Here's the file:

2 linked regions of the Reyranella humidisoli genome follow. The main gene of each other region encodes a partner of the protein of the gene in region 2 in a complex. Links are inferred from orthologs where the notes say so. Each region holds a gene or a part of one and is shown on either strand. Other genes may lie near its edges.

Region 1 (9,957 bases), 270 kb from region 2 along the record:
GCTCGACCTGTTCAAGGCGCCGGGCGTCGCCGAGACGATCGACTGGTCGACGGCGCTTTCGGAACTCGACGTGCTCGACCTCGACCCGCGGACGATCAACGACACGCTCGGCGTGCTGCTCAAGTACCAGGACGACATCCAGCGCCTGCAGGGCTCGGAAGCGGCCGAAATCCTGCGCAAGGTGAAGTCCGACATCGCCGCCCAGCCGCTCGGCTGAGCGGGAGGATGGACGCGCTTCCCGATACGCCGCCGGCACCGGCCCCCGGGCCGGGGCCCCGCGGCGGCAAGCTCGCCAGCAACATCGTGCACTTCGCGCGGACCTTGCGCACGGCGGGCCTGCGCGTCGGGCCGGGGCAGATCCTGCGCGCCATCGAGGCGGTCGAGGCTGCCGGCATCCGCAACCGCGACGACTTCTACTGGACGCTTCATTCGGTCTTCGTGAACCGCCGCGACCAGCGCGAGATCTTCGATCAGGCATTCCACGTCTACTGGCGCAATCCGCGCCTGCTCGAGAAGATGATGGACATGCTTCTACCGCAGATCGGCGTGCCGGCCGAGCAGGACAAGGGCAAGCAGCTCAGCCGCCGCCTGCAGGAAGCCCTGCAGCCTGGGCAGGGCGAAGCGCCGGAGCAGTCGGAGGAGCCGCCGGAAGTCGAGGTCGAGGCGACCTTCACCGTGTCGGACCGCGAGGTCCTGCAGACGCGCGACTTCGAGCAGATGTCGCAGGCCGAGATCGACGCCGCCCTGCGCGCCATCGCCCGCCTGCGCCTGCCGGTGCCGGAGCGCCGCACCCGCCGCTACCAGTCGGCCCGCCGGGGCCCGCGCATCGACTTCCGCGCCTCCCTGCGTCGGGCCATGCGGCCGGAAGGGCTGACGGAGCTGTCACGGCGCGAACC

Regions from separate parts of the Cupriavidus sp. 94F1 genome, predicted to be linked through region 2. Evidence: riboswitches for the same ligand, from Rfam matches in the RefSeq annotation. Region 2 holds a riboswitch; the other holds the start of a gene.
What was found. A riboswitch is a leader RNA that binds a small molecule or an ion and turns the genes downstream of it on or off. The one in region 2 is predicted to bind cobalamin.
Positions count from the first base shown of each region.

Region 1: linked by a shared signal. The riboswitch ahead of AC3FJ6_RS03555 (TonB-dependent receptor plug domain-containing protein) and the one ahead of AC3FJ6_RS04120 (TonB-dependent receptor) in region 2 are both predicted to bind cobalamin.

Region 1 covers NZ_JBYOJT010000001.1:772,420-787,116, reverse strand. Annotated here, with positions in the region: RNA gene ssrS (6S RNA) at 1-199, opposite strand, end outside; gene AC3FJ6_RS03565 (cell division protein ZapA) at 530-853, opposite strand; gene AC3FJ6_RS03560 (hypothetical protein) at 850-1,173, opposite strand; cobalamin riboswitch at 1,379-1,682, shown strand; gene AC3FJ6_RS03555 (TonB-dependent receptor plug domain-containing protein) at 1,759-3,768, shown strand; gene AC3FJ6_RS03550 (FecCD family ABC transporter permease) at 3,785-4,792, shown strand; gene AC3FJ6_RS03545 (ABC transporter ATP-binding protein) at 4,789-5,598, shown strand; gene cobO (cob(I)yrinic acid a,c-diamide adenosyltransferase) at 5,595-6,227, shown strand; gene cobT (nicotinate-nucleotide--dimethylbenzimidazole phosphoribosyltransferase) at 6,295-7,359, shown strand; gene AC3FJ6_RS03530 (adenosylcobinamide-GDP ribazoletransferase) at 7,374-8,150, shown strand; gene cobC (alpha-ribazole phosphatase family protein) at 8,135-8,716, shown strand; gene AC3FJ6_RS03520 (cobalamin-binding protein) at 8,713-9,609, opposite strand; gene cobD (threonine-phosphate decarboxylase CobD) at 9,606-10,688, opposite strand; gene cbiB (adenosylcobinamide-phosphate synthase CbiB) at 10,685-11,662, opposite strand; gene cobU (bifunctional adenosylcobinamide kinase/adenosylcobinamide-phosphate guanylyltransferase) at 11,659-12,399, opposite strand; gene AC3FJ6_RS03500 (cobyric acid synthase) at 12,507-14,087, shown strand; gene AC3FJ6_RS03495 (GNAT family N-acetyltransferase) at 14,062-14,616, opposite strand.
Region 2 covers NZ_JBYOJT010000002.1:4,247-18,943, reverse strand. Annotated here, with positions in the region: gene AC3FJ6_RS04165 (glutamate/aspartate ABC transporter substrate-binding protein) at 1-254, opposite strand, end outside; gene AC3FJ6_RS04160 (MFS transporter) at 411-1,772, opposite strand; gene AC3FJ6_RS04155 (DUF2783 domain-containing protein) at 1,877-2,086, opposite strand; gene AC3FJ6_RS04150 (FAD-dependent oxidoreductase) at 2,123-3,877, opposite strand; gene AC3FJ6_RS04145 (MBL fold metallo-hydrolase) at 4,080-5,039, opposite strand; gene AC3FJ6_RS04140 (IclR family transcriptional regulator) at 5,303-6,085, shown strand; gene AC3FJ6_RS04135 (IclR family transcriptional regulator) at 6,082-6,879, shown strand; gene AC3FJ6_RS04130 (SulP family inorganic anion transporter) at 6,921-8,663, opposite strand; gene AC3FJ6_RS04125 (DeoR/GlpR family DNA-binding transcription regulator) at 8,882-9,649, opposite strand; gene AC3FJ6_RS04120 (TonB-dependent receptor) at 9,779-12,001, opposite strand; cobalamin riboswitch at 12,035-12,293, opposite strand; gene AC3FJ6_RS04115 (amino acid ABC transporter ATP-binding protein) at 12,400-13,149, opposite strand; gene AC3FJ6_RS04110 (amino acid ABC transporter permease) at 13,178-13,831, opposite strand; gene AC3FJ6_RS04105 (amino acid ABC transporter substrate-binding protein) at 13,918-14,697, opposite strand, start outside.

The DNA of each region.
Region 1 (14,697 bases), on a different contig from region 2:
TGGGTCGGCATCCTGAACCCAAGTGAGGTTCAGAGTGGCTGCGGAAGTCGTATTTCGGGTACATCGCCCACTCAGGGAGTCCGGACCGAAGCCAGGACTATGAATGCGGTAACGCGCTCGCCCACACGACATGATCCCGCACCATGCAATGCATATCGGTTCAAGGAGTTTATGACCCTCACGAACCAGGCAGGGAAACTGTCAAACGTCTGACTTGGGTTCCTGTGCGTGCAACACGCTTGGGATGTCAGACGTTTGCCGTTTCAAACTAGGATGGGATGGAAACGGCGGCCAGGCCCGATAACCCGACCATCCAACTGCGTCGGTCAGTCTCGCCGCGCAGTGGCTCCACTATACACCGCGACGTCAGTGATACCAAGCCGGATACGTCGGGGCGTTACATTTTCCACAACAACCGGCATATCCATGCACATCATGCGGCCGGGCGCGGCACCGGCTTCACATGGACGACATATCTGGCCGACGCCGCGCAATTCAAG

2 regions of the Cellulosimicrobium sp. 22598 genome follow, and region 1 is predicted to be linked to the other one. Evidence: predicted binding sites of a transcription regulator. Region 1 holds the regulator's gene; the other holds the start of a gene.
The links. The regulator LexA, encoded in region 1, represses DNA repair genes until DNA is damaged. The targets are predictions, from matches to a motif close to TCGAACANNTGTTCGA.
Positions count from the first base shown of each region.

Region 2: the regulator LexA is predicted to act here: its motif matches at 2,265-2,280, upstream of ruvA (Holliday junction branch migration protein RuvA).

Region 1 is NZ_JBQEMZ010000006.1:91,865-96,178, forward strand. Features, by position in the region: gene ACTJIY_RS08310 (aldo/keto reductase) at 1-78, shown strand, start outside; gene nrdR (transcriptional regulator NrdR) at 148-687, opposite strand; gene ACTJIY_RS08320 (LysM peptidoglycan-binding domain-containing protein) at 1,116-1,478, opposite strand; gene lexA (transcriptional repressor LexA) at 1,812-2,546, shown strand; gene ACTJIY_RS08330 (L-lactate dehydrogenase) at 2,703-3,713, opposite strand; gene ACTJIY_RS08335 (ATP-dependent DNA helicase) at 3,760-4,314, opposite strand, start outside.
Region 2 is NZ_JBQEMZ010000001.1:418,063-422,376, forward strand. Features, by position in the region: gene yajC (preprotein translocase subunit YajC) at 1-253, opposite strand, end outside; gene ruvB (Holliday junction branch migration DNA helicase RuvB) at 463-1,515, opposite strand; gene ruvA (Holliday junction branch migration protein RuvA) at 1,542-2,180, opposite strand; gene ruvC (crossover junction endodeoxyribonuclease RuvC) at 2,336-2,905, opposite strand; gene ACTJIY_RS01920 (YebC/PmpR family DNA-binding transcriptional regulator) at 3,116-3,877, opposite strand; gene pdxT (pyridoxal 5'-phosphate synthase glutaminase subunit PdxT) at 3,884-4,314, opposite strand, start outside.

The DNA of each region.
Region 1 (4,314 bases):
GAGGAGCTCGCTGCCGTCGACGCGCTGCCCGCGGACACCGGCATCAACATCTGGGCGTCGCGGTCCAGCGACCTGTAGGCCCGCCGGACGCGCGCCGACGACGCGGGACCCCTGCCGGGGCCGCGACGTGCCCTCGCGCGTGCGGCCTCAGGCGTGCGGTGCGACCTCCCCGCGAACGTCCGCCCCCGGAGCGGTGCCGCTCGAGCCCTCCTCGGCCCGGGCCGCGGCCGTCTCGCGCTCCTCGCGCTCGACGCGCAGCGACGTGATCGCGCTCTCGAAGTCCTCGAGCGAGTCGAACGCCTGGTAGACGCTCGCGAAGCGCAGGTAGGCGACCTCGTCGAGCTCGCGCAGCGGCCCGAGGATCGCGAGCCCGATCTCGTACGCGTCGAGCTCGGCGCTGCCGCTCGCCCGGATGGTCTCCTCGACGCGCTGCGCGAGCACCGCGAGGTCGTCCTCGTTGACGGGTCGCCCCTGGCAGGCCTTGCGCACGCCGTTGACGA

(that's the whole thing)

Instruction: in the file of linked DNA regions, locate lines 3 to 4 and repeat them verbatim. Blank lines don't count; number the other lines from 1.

GCTCGACCTGTTCAAGGCGCCGGGCGTCGCCGAGACGATCGACTGGTCGACGGCGCTTTCGGAACTCGACGTGCTCGACCTCGACCCGCGGACGATCAACGACACGCTCGGCGTGCTGCTCAAGTACCAGGACGACATCCAGCGCCTGCAGGGCTCGGAAGCGGCCGAAATCCTGCGCAAGGTGAAGTCCGACATCGCCGCCCAGCCGCTCGGCTGAGCGGGAGGATGGACGCGCTTCCCGATACGCCGCCGGCACCGGCCCCCGGGCCGGGGCCCCGCGGCGGCAAGCTCGCCAGCAACATCGTGCACTTCGCGCGGACCTTGCGCACGGCGGGCCTGCGCGTCGGGCCGGGGCAGATCCTGCGCGCCATCGAGGCGGTCGAGGCTGCCGGCATCCGCAACCGCGACGACTTCTACTGGACGCTTCATTCGGTCTTCGTGAACCGCCGCGACCAGCGCGAGATCTTCGATCAGGCATTCCACGTCTACTGGCGCAATCCGCGCCTGCTCGAGAAGATGATGGACATGCTTCTACCGCAGATCGGCGTGCCGGCCGAGCAGGACAAGGGCAAGCAGCTCAGCCGCCGCCTGCAGGAAGCCCTGCAGCCTGGGCAGGGCGAAGCGCCGGAGCAGTCGGAGGAGCCGCCGGAAGTCGAGGTCGAGGCGACCTTCACCGTGTCGGACCGCGAGGTCCTGCAGACGCGCGACTTCGAGCAGATGTCGCAGGCCGAGATCGACGCCGCCCTGCGCGCCATCGCCCGCCTGCGCCTGCCGGTGCCGGAGCGCCGCACCCGCCGCTACCAGTCGGCCCGCCGGGGCCCGCGCATCGACTTCCGCGCCTCCCTGCGTCGGGCCATGCGGCCGGAAGGGCTGACGGAGCTGTCACGGCGCGAACC

Regions from separate parts of the Cupriavidus sp. 94F1 genome, predicted to be linked through region 2. Evidence: riboswitches for the same ligand, from Rfam matches in the RefSeq annotation. Region 2 holds a riboswitch; the other holds the start of a gene.